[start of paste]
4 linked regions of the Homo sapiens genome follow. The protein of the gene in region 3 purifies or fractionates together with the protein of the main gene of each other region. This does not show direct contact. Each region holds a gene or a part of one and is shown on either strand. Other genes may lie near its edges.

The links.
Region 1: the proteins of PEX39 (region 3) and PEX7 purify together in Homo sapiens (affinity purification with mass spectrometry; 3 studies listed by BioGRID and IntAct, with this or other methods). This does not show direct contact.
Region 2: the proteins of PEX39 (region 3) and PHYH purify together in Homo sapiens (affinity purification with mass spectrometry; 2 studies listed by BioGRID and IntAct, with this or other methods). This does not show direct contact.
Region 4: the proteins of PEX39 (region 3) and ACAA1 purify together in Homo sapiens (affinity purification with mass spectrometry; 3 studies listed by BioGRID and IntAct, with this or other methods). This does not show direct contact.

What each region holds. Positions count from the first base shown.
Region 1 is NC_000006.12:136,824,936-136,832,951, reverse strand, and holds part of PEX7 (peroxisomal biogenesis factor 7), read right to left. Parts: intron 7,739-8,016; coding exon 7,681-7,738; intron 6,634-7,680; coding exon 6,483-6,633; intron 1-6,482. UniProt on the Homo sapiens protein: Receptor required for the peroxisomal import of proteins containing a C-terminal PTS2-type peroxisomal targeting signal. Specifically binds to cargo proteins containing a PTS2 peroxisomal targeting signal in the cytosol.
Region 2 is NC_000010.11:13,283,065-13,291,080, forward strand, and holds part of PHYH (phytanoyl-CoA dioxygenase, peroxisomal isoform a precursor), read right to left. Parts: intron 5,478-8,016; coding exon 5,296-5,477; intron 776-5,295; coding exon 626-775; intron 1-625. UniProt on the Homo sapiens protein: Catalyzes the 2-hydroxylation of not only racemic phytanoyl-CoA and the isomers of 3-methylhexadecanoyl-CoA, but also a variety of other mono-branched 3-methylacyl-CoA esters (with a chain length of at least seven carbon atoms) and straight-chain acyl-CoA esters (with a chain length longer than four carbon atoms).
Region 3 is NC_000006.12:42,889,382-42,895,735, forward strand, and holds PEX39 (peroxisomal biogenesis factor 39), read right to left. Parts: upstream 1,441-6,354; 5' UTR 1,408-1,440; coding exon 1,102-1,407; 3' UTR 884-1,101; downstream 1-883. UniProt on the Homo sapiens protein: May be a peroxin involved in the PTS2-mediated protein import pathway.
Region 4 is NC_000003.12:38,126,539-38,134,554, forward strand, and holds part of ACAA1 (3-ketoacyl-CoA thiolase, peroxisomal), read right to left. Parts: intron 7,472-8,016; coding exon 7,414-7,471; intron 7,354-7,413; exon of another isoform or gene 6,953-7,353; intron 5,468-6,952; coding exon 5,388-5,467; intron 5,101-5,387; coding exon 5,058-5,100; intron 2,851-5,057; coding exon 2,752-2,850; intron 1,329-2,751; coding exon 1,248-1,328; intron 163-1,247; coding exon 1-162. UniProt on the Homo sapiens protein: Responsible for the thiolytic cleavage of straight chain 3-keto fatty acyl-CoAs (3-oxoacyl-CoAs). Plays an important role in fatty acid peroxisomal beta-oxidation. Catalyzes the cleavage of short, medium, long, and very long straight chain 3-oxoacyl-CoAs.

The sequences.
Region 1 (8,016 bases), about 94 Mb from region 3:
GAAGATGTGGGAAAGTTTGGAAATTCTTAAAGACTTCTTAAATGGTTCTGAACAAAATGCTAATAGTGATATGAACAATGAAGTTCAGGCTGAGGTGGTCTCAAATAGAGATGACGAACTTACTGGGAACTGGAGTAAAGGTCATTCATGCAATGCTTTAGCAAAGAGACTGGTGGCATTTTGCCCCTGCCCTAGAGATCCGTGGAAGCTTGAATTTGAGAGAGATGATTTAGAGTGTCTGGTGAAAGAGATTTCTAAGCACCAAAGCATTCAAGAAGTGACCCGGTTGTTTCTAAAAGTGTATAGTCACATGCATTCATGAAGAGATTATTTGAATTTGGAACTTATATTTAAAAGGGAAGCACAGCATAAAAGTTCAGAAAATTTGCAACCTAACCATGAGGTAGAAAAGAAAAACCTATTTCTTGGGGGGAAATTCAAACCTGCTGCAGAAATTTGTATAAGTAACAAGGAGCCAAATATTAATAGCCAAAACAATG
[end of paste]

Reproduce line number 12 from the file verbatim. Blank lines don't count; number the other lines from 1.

Region 1 (8,016 bases), about 94 Mb from region 3: